Saturday, August 20, 2011

Histapenia in bipolars: Vitamins

The focus in histapenia treatment  is reducing brain overmethylation, increasing folate and histamine, and addressing high copper and metal metabolism problems, if present.
Treatment must reflect individual biochemical requirements.

Doctors Pfeiffer, Hoffer, Walsh and other orthomolecular physicians have, over tens of thousands of histapenic patients, have found these vitamins almost always beneficial, roughly grouped around the following symptoms:

Voices and other psychotic symptoms.
Vitamin B3 — Critical to brain circulation and metabolism, histamine production, metal metabolism, copper elimination. Antioxidant. May create a flush.
Vitamin C — Counters overstimulation, voices, and paranoia. Promotes copper excretion, protects brain tissue from oxidation.
Vitamin B6 — May be even more important than B3 for psychosis in children. Helps form GABA, glutathione, CoQ10. Antioxidant. Supports B12 absorption, zinc metabolism. May decrease available methyl.
Zinc — Inhibits absorption and promotes copper excretion. Facilitates histamine storage. Antioxidant. Helps maintain GABA levels.

Vitamin C, Zinc (above)

Stress, overstimulation, hypomania, mania:
Vitamins B3, C, B6, Zinc, Magnesium. Plus:
B complex — Supports neural function; helps prevent deficits due to high doses of specific B vitamins.
Pantothenic acid (B5) — Supports adrenals. Helps keep copper low.
Manganese — Lowers dopamine. Supports metal metabolism and copper elimination. Makes choline available to form acetylcholine.
Choline or DMAE — Counters dopamine  and norepinephrine.
GABA — Counterbalances norepinephrine. But may interact with meds.
ValerianOnly if needed. Check for drug interactions.

Vitamins B3, C, B6, B5, omega 3,  L-carnitine.
Folic acid and B12 — Counterbalance and trap methyl.   Helps produce histamine (via BH4).

High copper and poor metabolism of divalent metals:
Zinc, C, B6, B3. manganese.
Molybdenum — Important to copper metabolism. Especially suggested by pronounced allergies and high urinary sulfite.
NAC — Critical in decreasing copper. Introduced slowly, and only after at least three months of zinc, etc. Can cause severe symptoms if given too early. For a discussion on decreasing copper see: Copper Tox Doc.

Neural support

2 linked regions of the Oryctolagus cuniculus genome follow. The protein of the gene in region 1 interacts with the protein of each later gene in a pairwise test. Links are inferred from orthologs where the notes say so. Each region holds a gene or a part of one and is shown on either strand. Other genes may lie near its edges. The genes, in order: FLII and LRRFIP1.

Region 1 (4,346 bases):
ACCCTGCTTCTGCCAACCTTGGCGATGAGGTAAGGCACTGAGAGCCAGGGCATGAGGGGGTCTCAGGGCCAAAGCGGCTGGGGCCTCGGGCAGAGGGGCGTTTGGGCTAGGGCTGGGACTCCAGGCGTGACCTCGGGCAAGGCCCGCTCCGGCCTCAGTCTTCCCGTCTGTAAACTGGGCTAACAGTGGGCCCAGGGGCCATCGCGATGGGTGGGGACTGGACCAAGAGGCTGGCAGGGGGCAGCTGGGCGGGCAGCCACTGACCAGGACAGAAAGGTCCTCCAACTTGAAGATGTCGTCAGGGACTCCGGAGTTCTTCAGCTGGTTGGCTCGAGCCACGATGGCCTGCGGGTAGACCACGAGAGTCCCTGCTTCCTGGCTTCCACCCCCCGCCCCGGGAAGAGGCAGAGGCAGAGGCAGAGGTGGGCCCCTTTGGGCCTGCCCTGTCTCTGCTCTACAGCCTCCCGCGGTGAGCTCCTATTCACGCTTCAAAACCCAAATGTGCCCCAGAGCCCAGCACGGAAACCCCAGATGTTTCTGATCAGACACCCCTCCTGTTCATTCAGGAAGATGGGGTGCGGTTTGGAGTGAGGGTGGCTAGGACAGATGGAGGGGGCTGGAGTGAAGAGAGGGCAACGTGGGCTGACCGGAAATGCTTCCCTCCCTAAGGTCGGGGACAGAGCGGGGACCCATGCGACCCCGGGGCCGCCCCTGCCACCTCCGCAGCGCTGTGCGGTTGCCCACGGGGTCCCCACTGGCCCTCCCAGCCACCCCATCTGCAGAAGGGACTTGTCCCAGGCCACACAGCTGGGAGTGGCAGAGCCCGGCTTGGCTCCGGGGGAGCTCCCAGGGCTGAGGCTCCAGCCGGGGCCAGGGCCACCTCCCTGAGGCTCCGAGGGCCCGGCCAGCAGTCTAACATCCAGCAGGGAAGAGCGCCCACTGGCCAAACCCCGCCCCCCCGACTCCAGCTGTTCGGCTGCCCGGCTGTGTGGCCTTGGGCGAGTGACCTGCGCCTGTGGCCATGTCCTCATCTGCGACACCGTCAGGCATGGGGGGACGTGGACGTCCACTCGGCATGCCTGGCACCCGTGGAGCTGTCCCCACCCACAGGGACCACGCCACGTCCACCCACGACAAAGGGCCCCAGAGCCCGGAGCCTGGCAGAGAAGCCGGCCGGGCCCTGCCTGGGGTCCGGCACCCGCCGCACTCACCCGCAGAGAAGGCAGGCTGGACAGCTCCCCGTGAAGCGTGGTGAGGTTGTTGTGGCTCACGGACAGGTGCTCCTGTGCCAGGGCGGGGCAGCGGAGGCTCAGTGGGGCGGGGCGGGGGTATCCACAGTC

B complex, zinc, magnesium. 
Vitamin C and E, selenium, other antioxidants — Helps protect against peroxidation due to overstimulation and to elevated copper.
Omega 3 — Supports neural receptor function.  

Chronic lack of physical energy,  but not indicated if voices or overstimulation worsen:
 L-carnitine — Brings fuel (fats) to the mitochondria (cellular energy factories) and protects mitochondria from oxidative stress.
Irononly if deficient.

Isoleucine — Helps retain B3. While usually not needed, Hoffer finds it rapidly effective in some acute low-B3, high-leucine patients.

Diet — Fresh whole foods (organic, if possible), omega 3 fish, abundant folic acid-rich vegetables. Avoid allergens, fried or hydrogenated fat, sugar, alcohol, refined carbs.
Intake of meat depends on individual reactions and chemistry.*

* Meat is rich in B3, B6, B12, zinc and carnitine, and benefits hypoglycemia. However, as Walsh points out, meat can markedly increase methionine and methylation.

Methionine and SAMe increase methylation.
Copper worsens voices, paranoia, overstimulation and hypomania.
SSRI’s, and St Johnswort may produce adverse reactions.

Reminder: This information is presented for educational purposes only, and is not intended as diagnosis or treatment recommendations for the individual. Even within the histapenic subgroup, everyone's biochemical requirements are unique. So if you need treatment for mania, bipolar, or any other medical condition, please consult a knowledgeable physician.

1 comment:

  1. Are you aware of any orthomolecular approaches to self-infliction co-morbid with bipolar disorder? I have been finding it difficult to find information on the topic. Are you aware of any research on the topic?